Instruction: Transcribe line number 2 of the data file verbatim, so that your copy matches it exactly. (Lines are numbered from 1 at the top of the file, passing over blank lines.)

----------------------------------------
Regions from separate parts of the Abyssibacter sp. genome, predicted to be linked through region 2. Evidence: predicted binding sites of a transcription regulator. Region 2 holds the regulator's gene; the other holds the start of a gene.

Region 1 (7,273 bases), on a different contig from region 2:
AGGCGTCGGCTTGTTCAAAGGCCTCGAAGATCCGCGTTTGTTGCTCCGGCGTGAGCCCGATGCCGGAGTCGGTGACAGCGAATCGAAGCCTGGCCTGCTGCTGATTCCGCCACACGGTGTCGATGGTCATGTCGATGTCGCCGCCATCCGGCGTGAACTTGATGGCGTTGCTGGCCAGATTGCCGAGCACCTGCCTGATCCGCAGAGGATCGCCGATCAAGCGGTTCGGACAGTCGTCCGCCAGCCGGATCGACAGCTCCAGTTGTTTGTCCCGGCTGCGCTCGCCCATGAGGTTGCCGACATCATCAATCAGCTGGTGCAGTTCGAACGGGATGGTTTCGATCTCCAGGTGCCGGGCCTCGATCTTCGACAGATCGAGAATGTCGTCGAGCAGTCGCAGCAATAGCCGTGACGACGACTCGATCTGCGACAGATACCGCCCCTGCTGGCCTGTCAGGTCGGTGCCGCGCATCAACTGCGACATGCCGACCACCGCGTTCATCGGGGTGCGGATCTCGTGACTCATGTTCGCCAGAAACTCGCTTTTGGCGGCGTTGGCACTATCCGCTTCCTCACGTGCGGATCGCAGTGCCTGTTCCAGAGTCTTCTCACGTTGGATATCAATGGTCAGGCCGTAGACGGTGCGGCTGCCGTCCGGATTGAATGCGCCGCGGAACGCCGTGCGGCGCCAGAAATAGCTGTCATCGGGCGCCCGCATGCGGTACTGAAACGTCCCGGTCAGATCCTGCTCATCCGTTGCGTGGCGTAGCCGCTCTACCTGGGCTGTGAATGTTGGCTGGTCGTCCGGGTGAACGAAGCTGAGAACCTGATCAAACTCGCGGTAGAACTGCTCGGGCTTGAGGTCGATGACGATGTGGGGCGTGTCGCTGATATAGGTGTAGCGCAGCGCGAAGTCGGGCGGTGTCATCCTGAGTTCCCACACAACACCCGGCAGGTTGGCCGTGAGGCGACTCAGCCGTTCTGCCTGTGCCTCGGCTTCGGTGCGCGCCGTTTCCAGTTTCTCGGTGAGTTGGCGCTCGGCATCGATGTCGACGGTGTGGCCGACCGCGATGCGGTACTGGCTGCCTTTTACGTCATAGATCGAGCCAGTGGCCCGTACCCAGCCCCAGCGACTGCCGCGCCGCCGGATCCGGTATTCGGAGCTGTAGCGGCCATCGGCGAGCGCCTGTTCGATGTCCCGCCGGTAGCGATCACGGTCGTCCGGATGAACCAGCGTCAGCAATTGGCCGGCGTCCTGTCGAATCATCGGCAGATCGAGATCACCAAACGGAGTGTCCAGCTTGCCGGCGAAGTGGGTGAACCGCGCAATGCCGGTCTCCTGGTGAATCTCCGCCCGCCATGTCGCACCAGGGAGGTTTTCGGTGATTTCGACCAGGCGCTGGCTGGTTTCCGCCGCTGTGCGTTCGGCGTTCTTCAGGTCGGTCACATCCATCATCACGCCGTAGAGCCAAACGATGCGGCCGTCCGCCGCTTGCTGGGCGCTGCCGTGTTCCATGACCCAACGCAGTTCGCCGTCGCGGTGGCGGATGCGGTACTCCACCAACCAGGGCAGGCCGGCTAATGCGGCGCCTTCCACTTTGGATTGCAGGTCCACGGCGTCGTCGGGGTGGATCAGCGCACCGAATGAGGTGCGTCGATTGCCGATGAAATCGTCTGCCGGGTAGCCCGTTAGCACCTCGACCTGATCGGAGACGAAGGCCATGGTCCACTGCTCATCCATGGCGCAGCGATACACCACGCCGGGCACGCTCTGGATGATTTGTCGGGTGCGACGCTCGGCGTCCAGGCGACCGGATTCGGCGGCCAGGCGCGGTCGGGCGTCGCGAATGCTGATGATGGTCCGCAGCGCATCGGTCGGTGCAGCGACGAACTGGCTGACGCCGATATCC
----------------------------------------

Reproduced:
Region 1 (7,273 bases), on a different contig from region 2: